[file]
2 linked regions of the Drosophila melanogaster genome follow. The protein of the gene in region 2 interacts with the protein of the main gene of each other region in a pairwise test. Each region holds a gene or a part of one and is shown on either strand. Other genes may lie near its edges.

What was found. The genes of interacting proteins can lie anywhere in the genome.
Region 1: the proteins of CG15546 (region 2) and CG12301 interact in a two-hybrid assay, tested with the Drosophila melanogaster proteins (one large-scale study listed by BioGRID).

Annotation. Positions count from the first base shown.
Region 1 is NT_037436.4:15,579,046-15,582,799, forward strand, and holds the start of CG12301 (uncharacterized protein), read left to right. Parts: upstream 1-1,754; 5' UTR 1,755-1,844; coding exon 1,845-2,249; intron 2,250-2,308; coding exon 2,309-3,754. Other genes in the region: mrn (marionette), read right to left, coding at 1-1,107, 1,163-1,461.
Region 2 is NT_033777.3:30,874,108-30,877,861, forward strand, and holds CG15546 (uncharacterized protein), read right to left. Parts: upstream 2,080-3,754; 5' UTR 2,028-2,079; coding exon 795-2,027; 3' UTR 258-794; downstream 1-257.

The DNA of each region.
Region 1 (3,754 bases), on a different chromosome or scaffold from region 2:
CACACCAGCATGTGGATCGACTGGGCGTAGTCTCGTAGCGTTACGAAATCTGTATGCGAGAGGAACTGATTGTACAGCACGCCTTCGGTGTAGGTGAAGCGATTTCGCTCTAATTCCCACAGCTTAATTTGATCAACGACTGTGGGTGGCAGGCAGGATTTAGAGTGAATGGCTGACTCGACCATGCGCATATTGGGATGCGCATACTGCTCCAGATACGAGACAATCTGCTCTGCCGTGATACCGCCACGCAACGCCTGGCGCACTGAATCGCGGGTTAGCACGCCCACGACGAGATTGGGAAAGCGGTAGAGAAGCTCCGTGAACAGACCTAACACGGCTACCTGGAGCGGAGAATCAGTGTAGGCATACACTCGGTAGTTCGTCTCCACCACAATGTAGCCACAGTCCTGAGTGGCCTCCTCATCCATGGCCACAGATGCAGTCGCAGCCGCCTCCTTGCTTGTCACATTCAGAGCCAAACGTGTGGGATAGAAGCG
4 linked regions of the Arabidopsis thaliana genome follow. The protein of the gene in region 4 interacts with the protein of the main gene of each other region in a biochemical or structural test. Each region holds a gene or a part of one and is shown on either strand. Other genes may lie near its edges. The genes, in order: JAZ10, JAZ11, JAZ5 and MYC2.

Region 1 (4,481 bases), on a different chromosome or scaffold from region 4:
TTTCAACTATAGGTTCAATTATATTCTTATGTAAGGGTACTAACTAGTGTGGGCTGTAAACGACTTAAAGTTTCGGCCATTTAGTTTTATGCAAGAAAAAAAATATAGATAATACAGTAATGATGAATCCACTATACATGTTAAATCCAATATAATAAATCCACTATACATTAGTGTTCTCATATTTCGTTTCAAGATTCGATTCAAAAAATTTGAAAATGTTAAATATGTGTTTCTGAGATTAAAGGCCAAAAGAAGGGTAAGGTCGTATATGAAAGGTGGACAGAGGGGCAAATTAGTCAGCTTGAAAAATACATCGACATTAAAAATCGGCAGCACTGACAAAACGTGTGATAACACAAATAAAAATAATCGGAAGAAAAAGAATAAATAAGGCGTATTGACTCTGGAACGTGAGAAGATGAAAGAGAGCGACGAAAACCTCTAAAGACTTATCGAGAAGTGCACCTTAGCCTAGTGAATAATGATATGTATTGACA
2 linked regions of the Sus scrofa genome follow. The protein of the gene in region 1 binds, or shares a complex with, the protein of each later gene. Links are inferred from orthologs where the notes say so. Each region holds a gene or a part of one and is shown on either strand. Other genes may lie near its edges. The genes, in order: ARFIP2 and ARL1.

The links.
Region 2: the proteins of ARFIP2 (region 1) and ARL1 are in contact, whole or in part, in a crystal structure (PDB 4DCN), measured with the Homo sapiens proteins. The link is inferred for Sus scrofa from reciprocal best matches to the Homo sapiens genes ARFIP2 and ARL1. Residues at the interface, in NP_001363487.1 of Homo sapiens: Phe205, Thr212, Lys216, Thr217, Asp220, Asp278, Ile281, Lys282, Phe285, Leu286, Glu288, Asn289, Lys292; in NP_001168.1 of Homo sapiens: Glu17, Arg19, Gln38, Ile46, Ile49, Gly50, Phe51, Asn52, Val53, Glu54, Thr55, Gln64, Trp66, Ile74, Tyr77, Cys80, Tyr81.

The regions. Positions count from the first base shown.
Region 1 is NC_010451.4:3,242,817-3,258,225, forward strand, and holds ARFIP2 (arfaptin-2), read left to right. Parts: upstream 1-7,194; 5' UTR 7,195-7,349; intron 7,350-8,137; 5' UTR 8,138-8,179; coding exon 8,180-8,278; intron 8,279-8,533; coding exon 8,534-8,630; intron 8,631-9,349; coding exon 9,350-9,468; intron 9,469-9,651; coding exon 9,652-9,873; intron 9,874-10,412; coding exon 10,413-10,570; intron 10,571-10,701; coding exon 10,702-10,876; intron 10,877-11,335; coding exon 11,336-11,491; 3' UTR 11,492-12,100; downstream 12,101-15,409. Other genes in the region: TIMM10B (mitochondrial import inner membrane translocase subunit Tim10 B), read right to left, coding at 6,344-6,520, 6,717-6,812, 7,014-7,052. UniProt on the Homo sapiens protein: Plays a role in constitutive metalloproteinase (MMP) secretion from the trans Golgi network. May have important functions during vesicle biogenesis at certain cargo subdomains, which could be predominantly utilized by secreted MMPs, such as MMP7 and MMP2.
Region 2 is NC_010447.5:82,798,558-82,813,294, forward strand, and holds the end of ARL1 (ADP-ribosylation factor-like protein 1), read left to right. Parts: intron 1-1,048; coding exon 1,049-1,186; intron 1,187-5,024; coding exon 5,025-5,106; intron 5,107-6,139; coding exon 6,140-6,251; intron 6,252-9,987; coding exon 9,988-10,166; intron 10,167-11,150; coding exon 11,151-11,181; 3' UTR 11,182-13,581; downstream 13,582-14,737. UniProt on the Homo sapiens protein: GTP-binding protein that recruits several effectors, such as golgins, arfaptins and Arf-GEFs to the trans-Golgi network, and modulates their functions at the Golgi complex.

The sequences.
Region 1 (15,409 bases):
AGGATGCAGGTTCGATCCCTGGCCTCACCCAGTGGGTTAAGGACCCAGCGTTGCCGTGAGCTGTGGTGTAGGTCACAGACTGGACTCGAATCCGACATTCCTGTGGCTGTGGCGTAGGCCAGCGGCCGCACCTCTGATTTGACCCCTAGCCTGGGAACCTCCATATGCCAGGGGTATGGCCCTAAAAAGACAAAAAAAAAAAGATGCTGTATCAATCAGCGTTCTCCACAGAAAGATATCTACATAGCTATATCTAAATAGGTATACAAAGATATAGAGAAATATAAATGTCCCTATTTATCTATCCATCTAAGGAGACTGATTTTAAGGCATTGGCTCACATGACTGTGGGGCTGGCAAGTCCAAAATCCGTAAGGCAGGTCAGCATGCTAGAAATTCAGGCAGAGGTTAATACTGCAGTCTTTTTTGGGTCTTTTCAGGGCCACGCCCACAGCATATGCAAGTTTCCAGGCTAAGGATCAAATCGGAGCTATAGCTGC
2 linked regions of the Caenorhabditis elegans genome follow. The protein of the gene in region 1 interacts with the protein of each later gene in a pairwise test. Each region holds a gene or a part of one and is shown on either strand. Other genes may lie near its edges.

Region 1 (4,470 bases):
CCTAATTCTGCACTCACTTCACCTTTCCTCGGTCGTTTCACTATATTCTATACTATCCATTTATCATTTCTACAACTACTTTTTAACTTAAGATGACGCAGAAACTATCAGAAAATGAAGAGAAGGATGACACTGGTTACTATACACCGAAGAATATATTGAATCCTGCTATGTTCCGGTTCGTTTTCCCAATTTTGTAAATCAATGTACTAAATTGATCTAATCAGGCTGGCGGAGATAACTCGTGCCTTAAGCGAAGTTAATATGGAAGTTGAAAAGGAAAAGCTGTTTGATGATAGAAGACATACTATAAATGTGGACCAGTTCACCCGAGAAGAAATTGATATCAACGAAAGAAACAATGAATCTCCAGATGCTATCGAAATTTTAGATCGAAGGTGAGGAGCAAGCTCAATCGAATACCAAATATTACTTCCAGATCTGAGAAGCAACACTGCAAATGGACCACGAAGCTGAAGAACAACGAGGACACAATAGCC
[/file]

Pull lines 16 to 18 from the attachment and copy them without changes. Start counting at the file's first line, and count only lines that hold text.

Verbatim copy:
The regions. Positions count from the first base shown.
Region 1 is NC_010451.4:3,242,817-3,258,225, forward strand, and holds ARFIP2 (arfaptin-2), read left to right. Parts: upstream 1-7,194; 5' UTR 7,195-7,349; intron 7,350-8,137; 5' UTR 8,138-8,179; coding exon 8,180-8,278; intron 8,279-8,533; coding exon 8,534-8,630; intron 8,631-9,349; coding exon 9,350-9,468; intron 9,469-9,651; coding exon 9,652-9,873; intron 9,874-10,412; coding exon 10,413-10,570; intron 10,571-10,701; coding exon 10,702-10,876; intron 10,877-11,335; coding exon 11,336-11,491; 3' UTR 11,492-12,100; downstream 12,101-15,409. Other genes in the region: TIMM10B (mitochondrial import inner membrane translocase subunit Tim10 B), read right to left, coding at 6,344-6,520, 6,717-6,812, 7,014-7,052. UniProt on the Homo sapiens protein: Plays a role in constitutive metalloproteinase (MMP) secretion from the trans Golgi network. May have important functions during vesicle biogenesis at certain cargo subdomains, which could be predominantly utilized by secreted MMPs, such as MMP7 and MMP2.
Region 2 is NC_010447.5:82,798,558-82,813,294, forward strand, and holds the end of ARL1 (ADP-ribosylation factor-like protein 1), read left to right. Parts: intron 1-1,048; coding exon 1,049-1,186; intron 1,187-5,024; coding exon 5,025-5,106; intron 5,107-6,139; coding exon 6,140-6,251; intron 6,252-9,987; coding exon 9,988-10,166; intron 10,167-11,150; coding exon 11,151-11,181; 3' UTR 11,182-13,581; downstream 13,582-14,737. UniProt on the Homo sapiens protein: GTP-binding protein that recruits several effectors, such as golgins, arfaptins and Arf-GEFs to the trans-Golgi network, and modulates their functions at the Golgi complex.